7 June 2013 Constant phase uniform current loop for detection of metallic objects using longitudinal magnetic field projection
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Currents on remote metallic objects such as landmines can be induced by projecting strong magnetic fields. These currents result in electromagnetic fields that can be subsequently detected. The magnetic field varies slowly as it passes from air into the ground and is sufficient to excite currents in buried metallic objects. Traditionally strong magnetic fields are produced using short-range transformer like inductive coupling, or as a component of powerful propagating electromagnetic fields. The strength of the magnetic component of the propagating electromagnetic field is restricted by regulatory limits on the total radiated radio frequency power. There is a need for a means to produce forward projected strong magnetic field at medium ranges with low-level propagation. This paper reports on a non-radiating loop antenna which maintains a constant amplitude and phase current around the loop and projects a strong magnetic field. The radiated field is small and results from the relativistic time-of-flight effect from one side of the loop to the other. The result is that a very strong magnetic field is produced in the near- to mid-field region, up to one wavelength away from the loop. Experiments with a prototype antenna and modeling show that the H-field is very high, radiated electromagnetic fields are negligible, and the drop off in field strength is inversely proportional to the distance squared. This agreement between experiments and modeling allows for a design based on computer simulations.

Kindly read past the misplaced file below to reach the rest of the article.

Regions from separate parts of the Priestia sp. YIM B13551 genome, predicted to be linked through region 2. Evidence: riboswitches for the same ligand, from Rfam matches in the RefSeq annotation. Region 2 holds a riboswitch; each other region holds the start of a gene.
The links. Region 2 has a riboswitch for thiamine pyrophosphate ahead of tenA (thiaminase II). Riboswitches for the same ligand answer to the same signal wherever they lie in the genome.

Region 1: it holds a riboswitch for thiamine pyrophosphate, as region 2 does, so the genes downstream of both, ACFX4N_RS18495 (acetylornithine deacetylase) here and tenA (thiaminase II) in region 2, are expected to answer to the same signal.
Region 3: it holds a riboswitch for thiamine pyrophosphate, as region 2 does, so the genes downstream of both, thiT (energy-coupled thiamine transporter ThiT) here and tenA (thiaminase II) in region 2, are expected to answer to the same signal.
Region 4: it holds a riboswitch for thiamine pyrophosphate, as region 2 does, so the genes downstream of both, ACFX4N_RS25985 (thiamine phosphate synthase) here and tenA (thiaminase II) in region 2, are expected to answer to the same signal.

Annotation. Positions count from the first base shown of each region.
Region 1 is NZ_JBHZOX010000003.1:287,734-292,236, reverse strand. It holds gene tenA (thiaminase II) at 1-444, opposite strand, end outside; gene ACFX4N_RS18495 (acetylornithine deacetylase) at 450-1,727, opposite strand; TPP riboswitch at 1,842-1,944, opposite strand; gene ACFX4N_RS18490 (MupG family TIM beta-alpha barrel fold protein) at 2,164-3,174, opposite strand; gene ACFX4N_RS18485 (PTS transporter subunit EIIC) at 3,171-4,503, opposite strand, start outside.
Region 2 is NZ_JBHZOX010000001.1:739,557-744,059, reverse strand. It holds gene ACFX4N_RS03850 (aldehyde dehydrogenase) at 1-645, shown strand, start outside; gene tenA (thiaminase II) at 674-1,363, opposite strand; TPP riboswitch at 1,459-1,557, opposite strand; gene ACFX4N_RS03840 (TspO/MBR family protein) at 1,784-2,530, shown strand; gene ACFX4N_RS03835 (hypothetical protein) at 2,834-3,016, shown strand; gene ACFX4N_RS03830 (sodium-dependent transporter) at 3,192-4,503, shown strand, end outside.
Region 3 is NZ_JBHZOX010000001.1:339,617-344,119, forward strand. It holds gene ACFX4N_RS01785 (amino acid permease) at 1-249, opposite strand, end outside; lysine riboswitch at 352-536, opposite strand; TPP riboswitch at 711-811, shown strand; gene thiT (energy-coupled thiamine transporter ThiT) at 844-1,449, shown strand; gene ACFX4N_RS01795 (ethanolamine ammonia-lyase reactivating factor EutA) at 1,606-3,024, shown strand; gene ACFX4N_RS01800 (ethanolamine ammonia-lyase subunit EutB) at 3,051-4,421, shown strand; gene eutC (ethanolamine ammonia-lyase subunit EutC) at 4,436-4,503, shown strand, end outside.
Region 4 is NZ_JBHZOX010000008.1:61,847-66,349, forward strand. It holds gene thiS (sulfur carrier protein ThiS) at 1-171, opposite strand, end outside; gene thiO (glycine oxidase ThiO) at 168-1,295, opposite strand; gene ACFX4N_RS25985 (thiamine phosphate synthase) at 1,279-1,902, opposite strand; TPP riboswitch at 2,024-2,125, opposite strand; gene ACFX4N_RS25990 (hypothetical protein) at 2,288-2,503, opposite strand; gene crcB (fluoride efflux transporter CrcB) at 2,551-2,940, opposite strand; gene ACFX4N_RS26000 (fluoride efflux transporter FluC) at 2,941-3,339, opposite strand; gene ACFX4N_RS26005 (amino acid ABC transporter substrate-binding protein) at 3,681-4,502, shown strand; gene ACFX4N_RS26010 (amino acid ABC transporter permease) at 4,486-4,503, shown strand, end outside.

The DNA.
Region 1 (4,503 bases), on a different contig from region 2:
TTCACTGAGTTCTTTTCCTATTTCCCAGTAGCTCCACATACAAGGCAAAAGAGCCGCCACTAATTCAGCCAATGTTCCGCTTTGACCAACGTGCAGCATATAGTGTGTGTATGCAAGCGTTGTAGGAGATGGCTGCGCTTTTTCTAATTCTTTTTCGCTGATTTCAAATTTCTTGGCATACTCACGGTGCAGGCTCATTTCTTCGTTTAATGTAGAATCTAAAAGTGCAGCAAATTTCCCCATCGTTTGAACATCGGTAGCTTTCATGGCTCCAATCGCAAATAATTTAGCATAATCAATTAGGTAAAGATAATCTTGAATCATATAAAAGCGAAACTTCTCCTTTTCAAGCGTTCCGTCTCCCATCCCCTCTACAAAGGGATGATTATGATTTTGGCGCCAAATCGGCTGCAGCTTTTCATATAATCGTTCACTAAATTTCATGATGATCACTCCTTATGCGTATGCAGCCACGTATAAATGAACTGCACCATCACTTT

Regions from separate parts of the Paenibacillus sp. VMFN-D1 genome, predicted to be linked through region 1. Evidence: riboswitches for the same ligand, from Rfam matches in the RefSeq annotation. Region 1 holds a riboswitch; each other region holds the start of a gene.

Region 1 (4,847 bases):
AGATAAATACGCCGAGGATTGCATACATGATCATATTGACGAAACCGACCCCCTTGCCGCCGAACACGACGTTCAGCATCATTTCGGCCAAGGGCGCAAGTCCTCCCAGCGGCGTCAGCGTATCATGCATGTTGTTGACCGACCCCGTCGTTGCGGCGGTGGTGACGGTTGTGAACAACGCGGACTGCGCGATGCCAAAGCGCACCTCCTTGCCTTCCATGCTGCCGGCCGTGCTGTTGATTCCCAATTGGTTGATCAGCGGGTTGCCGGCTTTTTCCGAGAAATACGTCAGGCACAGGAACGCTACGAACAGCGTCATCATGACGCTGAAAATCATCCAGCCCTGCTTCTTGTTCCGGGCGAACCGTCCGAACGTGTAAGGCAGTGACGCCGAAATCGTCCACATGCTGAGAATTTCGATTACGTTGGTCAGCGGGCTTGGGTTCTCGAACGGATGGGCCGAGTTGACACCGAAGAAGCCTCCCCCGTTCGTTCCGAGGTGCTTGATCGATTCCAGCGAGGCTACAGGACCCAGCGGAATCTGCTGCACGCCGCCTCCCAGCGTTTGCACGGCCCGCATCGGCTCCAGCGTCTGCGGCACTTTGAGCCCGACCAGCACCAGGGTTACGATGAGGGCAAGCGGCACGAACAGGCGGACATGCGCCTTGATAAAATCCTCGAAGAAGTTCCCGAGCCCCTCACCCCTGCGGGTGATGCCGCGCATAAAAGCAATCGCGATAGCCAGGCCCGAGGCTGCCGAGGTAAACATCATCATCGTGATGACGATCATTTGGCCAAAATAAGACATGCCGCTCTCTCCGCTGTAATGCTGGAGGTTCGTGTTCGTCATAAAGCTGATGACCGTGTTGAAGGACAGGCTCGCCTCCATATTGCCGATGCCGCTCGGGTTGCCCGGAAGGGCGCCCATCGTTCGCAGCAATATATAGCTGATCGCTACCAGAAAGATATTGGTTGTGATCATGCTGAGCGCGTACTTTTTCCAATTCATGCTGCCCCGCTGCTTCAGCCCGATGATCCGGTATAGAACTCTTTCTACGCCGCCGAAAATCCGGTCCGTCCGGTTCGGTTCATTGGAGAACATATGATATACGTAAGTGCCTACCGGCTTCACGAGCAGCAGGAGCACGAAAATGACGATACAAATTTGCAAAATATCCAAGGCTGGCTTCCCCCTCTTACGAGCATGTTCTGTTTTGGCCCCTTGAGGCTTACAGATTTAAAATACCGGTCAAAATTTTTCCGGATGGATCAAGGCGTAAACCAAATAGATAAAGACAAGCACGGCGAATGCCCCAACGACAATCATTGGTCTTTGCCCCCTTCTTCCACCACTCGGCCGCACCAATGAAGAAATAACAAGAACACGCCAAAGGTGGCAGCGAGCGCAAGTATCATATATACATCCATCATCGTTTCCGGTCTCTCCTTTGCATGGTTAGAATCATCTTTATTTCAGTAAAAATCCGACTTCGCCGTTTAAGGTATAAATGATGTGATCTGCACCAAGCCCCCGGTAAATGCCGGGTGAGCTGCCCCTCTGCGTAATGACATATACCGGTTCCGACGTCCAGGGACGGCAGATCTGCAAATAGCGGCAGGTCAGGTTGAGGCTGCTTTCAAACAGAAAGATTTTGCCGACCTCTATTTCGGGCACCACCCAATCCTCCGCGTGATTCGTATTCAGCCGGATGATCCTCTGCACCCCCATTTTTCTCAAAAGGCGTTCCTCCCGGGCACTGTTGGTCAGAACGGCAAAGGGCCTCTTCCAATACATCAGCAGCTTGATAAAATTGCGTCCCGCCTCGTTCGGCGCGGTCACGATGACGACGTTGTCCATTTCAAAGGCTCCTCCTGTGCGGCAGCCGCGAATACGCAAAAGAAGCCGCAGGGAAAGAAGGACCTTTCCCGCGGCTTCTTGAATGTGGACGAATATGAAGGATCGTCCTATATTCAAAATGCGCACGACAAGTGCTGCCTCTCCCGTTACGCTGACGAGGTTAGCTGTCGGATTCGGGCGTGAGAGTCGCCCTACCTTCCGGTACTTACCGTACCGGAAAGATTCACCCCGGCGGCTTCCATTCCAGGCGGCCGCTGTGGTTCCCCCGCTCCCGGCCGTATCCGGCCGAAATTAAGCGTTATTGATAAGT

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Daniel C. Heinz, Daniel C. Heinz, Adam W. Melber, Adam W. Melber, Michael L. Brennan, Michael L. Brennan, } "Constant phase uniform current loop for detection of metallic objects using longitudinal magnetic field projection", Proc. SPIE 8709, Detection and Sensing of Mines, Explosive Objects, and Obscured Targets XVIII, 87090E (7 June 2013); doi: 10.1117/12.2016543; https://doi.org/10.1117/12.2016543

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